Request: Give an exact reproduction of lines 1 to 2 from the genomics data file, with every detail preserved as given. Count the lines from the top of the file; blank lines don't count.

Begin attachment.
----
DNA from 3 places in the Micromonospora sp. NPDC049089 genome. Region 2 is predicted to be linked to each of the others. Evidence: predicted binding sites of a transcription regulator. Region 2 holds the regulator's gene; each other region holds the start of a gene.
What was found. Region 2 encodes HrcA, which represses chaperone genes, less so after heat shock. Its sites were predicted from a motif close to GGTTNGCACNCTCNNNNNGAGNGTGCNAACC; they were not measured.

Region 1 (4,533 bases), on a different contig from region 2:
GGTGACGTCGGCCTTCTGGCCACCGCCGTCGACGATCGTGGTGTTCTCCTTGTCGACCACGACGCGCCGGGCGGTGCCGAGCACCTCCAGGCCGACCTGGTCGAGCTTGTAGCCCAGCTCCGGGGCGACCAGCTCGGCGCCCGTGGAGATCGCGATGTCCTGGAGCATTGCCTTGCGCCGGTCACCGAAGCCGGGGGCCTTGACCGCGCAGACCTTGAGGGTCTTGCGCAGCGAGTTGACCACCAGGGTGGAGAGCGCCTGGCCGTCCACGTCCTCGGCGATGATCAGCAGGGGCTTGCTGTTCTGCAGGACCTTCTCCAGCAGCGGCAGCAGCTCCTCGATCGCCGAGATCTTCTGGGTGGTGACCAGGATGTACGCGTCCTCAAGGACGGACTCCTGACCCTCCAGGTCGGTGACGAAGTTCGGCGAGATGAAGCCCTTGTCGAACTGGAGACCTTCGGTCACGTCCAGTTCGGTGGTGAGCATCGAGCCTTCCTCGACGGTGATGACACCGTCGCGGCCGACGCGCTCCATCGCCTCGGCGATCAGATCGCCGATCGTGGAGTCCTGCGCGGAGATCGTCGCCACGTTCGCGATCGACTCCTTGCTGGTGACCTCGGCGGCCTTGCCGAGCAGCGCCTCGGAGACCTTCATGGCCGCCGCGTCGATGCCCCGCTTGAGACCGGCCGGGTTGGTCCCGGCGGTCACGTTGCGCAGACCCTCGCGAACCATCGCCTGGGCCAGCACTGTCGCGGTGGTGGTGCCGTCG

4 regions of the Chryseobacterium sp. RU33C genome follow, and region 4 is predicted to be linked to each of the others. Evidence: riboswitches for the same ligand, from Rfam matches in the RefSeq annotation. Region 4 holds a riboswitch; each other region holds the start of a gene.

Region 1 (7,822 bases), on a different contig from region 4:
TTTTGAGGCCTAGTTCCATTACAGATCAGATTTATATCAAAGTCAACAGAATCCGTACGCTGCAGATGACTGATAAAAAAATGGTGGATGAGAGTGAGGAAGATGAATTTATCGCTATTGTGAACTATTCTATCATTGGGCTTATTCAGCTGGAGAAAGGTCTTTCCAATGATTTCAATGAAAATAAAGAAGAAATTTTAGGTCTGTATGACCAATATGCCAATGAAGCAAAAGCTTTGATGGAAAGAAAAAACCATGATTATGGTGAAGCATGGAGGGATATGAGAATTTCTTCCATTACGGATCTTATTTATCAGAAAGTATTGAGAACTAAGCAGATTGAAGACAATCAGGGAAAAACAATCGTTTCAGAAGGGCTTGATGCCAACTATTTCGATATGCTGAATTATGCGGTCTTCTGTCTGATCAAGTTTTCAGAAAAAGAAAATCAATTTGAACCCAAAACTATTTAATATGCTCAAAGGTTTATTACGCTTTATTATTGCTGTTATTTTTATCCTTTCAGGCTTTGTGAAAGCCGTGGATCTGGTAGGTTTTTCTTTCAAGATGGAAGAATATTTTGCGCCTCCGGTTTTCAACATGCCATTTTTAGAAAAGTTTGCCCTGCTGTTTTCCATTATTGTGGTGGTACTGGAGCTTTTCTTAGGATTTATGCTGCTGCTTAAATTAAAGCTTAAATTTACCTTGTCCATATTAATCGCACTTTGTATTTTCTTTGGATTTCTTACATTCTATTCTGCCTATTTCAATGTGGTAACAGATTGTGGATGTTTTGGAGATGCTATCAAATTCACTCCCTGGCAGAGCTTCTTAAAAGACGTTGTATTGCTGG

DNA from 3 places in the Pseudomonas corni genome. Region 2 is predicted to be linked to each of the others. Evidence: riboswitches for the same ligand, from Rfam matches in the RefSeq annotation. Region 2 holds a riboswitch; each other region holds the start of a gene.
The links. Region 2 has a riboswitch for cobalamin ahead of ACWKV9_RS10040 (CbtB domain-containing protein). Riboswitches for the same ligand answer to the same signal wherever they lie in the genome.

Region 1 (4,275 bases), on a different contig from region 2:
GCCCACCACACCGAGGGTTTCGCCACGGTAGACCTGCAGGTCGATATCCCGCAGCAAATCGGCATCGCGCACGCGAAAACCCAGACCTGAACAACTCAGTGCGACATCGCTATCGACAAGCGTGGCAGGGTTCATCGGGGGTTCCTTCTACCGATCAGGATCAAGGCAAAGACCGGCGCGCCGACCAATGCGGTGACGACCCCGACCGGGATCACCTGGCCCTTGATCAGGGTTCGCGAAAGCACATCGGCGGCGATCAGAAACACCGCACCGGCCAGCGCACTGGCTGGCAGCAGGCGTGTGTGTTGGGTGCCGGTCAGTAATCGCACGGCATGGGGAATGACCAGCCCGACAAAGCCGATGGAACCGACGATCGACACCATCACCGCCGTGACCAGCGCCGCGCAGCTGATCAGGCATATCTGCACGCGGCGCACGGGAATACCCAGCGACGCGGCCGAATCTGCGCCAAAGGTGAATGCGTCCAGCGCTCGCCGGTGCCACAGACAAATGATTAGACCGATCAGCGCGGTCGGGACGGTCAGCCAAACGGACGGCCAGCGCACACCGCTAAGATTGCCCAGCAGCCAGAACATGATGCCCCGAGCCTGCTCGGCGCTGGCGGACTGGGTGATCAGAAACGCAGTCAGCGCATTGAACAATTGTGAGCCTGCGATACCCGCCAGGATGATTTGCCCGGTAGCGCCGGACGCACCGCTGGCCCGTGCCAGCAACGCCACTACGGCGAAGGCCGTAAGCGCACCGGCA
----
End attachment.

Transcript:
DNA from 3 places in the Micromonospora sp. NPDC049089 genome. Region 2 is predicted to be linked to each of the others. Evidence: predicted binding sites of a transcription regulator. Region 2 holds the regulator's gene; each other region holds the start of a gene.
What was found. Region 2 encodes HrcA, which represses chaperone genes, less so after heat shock. Its sites were predicted from a motif close to GGTTNGCACNCTCNNNNNGAGNGTGCNAACC; they were not measured.